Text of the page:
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How to Install an SSL/TLS Certificate in Jetty Java HTTP Servlet Web Server

The following instructions will guide you through the SSL installation process on Jetty Jave HTTP Servlet Web Server. If you have more than one server or device, you will need to install the certificate on each server or device you need to secure. If you still have not generated your certificate and completed the validation process, reference our CSR Generation Instructionsand disregard the steps below.

What You’ll Need

1. Your server certificate

This is the certificate you received from the CA for your domain. You may have been sent this via email. If not, you can download it by visiting your Account Dashboard and clicking on your order.

2. Your intermediate certificates

These files allow the devices connecting to your server to identify the issuing CA. There may be more than one of these certificates. If you got your certificate in a ZIP folder, it should also contain the Intermediate certificate(s), which is sometimes referred to as a CA Bundle. If not, download the appropriate CA Bundle for your certificate.

3. Your private key

This file should be on your server, or in your possession if you generated your CSR from a free generator tool. On certain platforms, such as Microsoft IIS, the private key is not immediately visible to you but the server is keeping track of it.

Installation Instructions

1. Convert your certificate files

You can easily convert your PEM (.cer or .crt) to PKCS#7 (.p7b) Format. You can easily do this on your own system by running below OpenSSL command.

openssl crl2pkcs7 -nocrl -certfile certificate.cer -out certificate.p7b -certfile CACert.cer

2. Import the certificate

Once your certificate is in PKCS#7 (.p7b) Format, you’ll need to add the certificate file to your keystore by running the following command:

keytool -import -alias [enter_alias_name]  -trustcacerts -file
[enter_certificate_filename].p7b -keystore  [enter_keystore_name]

Note 1: Enter the same alias name and keystore name that was used when generating the private key and Certificate Signing Request (CSR).

Note 2: If you receive Error Message: “java.lang.Exception: Input not an X.509 certificate”, double-check the alias/keystore name entered and the format of the certificate. You may still be using the PEM (.cer or .crt) format and not the correct PKCS#7 (.p7b) format.

Congratulations! You’ve successfully installed your SSL certificate! To check your work, visit the website in your browser at https://yourdomain.tld and view the certificate/site information to see if HTTPS/SSL is working properly. Remember, you may need to restart your server for changes to take effect.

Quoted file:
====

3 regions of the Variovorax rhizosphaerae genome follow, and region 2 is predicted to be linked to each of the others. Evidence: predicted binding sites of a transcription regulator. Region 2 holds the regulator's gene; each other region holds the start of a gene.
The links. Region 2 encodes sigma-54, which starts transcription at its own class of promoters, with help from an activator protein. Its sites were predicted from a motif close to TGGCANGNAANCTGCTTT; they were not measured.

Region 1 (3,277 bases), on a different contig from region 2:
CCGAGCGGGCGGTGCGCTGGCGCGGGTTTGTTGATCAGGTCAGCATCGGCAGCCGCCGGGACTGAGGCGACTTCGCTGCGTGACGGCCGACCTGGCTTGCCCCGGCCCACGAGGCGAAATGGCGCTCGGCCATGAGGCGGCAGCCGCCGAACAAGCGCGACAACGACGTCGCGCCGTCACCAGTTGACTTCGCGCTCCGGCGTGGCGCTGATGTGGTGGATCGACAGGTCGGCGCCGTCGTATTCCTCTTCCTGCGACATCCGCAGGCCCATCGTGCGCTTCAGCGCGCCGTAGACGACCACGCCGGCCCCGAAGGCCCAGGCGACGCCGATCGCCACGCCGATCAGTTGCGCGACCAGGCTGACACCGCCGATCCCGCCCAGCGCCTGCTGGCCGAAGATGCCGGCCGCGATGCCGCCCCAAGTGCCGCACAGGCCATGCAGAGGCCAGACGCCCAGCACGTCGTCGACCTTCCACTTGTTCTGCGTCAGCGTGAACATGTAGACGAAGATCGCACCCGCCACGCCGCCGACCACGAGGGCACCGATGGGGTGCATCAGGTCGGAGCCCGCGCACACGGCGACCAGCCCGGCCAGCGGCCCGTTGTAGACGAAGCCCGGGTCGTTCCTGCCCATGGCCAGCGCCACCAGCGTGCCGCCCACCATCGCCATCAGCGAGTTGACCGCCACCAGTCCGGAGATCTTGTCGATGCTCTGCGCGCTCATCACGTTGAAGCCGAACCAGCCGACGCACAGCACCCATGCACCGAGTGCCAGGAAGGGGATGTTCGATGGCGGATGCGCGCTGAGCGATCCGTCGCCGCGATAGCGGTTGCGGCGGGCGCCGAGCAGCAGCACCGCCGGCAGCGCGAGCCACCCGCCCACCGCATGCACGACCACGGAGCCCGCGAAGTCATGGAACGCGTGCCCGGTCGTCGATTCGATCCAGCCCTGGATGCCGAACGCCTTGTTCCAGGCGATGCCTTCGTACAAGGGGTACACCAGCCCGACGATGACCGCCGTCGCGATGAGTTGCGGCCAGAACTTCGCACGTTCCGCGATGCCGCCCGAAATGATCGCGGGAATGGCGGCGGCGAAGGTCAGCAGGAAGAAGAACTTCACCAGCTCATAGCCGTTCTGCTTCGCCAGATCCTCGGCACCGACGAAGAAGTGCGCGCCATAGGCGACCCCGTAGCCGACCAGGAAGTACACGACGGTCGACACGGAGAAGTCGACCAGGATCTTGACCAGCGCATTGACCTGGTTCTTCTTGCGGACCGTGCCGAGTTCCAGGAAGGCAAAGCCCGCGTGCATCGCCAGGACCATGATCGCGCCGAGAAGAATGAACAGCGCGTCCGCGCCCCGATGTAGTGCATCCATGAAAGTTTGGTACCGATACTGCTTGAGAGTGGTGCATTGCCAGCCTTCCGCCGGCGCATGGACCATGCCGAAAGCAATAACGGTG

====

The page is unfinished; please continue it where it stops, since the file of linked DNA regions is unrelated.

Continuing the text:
To check your server’s configurations more thoroughly, use our SSL Checker Tool or contact our Customer Experience Department for additional assistance.

How to Fix “certificatessxception: Input not an X.509 certificate” Error

If you receive the error message “certificatessxception: Input not an X.509 certificate”, please follow these alternative Installation Instructions below:

1. Import the intermediate certificate

Using the PEM (.cer or .crt) formatted certificate, import the Intermediate Certificate into your keystore by running the following command:

keytool -import -alias intermediate  -trustcacerts -file
 intermediate_file_name -keystore [enter_keystore_name]

2. Import the server certificate

Using the PEM (.cer or .crt) formatted certificate, import Your Server Certificate into your keystore by running the following command:

keytool  -import -alias [enter_alias_name] -trustcacerts -file
 server_certificate_file_name  -keystore [enter_keystore_name]

3. Verify the keystore contents

Verify the Contents of the keystore by running the following command:

keytool -list -v -keystore  your_keystore_filename  >output_filename.txt

4. Enter your password

Enter your keystore password.

5. View the Output File

View the Output File.Jetty Java Step6Note: Your Server Certificate will be imported into the alias by the “Entry Type” of the specified “PrivateKeyEntry”.

6. Edit the Jetty Connector

Edit the Jetty Connector to point to the keystore and password:

<Call name="addConnector">
  <Arg>
  <New class="org.mortbay.jetty.security.SslSocketConnector">
  <Set name="Port">8443</Set>
  <Set name="maxIdleTime">30000</Set>
  <Set name="keystore"><SystemProperty name="jetty.home"  default="." />/etc/keystore</Set>
  <Set name="password">OBF:1vny1zlo1x8e1vnw1vn61x8g1zlu1vn4</Set>
  <Set name="keyPassword">OBF:1u2u1wml1z7s1z7a1wnl1u2g</Set>
  <Set name="truststore"><SystemProperty name="jetty.home"  default="." />/etc/keystore</Set>
  <Set name="trustPassword">OBF:1vny1zlo1x8e1vnw1vn61x8g1zlu1vn4</Set>
  </New>
  </Arg>
  </Call>

Note 1: Reference Jetty Configuring Setting for a correct configuration. This Jetty Configuration documentation will also address how to set your SSL/HTTPS Ports and redirect HTTP to HTTPS.

Congratulations! You’ve successfully installed your SSL certificate! To check your work, visit the website in your browser at https://yourdomain.tld and view the certificate/site information to see if HTTPS/SSL is working properly. Remember, you may need to restart your server for changes to take effect.

To check your server’s configurations more thoroughly, use our SSL Checker Tool or contact our Customer Experience Department for additional assistance.

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